In pursuit of civic Zionism

The bill did not infringe on the individual rights of Israel’s Arab citizens and merely reaffirmed the Jewish national characteristics of the state that were already in place.

The Knesset votes on the nation-state bill, July 19, 2018 (photo credit: MARC ISRAEL SELLEM)
The Knesset votes on the nation-state bill, July 19, 2018
(photo credit: MARC ISRAEL SELLEM)
The passage of the Jewish nation-state bill has put Israel’s identity as a Jewish and democratic state into serious question, but not in the way one might think.
The bill did not infringe on the individual rights of Israel’s Arab citizens and merely reaffirmed the Jewish national characteristics of the state that were already in place.
The bill was mostly symbolic and will likely have minimal practical effect. However, by only and exclusively acknowledging the national rights of its Jewish citizens, Israel may headed down a dangerous path toward becoming more of an ethnic nation state (with many democratic characteristics) rather than a genuine civic nation state.
The controversy over the nation state bill was not necessarily because it declared the state as the homeland of the Jewish people, as Israel’s Jewish national characteristics are not unique compared to other democratic nation states. There are several countries that declare themselves as a homeland for a specific national group and express that through state symbols and national rights. For instance, similar to how Israel has a Magen David on its flag, Britain, Australia, New Zealand, Switzerland, Greece, Slovakia, Sweden, Norway, Finland, and Denmark bear crosses on their flags. Moreover, similar to Israel’s aliya policy, Germany, Ireland, Finland, Greece, Poland, Hungary, Bulgaria, Slovakia, Slovenia, Croatia, and the Czech Republic uphold preferential immigration laws for a particular national group. In fact, not only are many of these nation states considered to be liberal democracies, but some of them, such as Denmark and Finland, are seen as the models for social justice and often find themselves as the top ranked countries in equality on the OECD index.
Granted, Israel tends to find itself on the other side of the spectrum on the OECD’s index, indicating mass inequalities between its Jewish and Arab citizens. This may be because, unlike some of the nation states mentioned above, Israel has not officially recognized its Arab citizens as a national minority.
Many of the democratic nation states have embraced a more ethical form of nationalism known as “civic nationalism,” where they continue to express a collective national identity, but also grant special minority rights and protections to those who cannot identify with the ethnic identity of the state. For instance, in their book Israel’s Palestinians, Ilan Peleg and Dov Waxman point out how other liberal democracies have granted their minorities national rights and special statuses, such as the Maoris in New Zealand and the Swedish minority in Finland, which may be part of the reason why they have upheld relatively high standards of equality.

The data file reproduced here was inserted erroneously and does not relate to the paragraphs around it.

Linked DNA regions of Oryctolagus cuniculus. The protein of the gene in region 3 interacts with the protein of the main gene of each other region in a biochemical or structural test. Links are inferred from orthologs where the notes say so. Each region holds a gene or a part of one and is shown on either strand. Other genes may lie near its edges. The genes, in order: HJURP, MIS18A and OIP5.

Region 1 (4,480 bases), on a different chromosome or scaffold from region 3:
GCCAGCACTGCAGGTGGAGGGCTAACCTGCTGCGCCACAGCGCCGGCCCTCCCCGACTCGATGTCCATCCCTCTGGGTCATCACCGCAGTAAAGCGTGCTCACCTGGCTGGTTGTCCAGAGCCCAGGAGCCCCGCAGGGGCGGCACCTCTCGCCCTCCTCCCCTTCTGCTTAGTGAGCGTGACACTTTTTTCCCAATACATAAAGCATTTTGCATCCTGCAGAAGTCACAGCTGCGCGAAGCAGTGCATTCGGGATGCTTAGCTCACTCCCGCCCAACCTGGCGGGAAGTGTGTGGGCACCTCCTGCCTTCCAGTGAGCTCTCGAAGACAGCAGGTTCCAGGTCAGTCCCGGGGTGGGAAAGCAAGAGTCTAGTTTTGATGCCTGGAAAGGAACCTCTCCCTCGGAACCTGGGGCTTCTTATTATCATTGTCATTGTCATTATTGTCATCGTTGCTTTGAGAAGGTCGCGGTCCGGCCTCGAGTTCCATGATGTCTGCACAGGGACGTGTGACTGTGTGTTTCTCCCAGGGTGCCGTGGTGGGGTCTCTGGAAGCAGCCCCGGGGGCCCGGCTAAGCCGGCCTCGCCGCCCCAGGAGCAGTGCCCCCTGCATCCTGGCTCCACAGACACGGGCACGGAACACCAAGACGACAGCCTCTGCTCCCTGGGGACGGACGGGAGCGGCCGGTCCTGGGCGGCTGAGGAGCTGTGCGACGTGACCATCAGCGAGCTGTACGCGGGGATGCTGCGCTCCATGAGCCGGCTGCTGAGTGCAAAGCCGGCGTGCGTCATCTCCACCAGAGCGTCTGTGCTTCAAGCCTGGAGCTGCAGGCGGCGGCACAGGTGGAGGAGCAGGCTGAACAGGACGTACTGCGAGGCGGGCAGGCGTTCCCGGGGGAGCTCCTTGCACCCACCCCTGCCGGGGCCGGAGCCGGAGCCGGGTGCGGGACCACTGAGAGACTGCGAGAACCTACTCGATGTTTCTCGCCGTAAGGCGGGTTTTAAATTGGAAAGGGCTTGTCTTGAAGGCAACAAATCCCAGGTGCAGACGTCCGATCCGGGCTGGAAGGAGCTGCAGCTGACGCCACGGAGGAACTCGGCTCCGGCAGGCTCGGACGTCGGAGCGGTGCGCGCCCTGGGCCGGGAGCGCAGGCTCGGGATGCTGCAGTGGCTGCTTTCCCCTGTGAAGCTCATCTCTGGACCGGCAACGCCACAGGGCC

Of course, Israel has also made significant and impressive progress in integrating its Arab citizens since uplifting martial law in 1966.
Arab literacy rates and living standards in Israel have significantly improved, more of them are participating in Israel’s hi-tech industry, and they have a vibrant civil society that gives them the ability to make change. On the other hand, however, Israeli-Arabs are still relatively socially segregated and under-subsidized compared to the Jewish communities in Israel and do not get much say in national decision making.
There have also been disturbingly high levels of support for treating Israeli-Arabs as second-class citizens and or expelling them. For example, in a 2016 Pew Research poll, 79% of Israeli Jews stated that they believe Jewish citizens should receive preferential treatment from the state and 48% said they believe Arabs should be transferred from Israel. These sentiments may also be explained by the non-recognition of Israeli-Arabs as an official national minority group, as it implies that they are a not a national community and should therefore only receive individual rights. Much like how some Israelis perceive the Palestinians in the West Bank and Gaza Strip, Israel’s Arab citizens may be seen as just another Arab group that already have 22 other states.
Through that perspective, allowing the Arabs to live in the one Jewish state sounds like a privilege and they should thus not be treated equally to their Jewish counterparts.
This is of course a deeply flawed mentality. Israeli-Arabs do not necessarily identify themselves with the 22 Arab states or see them as their home. They did not immigrate to Israel, they lived there before the State of Israel was established. Israel is their home too. Israel’s Arab citizens are not an immigrant minority, but an indigenous one and are thus entitled to the special national minority rights as other democratic nation states have issued to their respective national minorities.
In conclusion, the problem with the nation state bill was not what it included, but rather what it lacked. Israel is indeed the homeland of the Jewish people, but it is also the homeland of its Arab inhabitants. In order for Israel to find a genuine balance between its Jewishness and its democratic character, it must pursue a more ethical form of nationalism in “civic Zionism” and acknowledge the national minority rights of its Arab citizens. Doing so may lead to a more inclusive environment where the Arabs are further integrated into Israeli society and help the Jewish state reach its full potential.
The author is a contributing author for the Israel Policy Forum and double-majored in Psychology and Middle Eastern Studies at Clark University.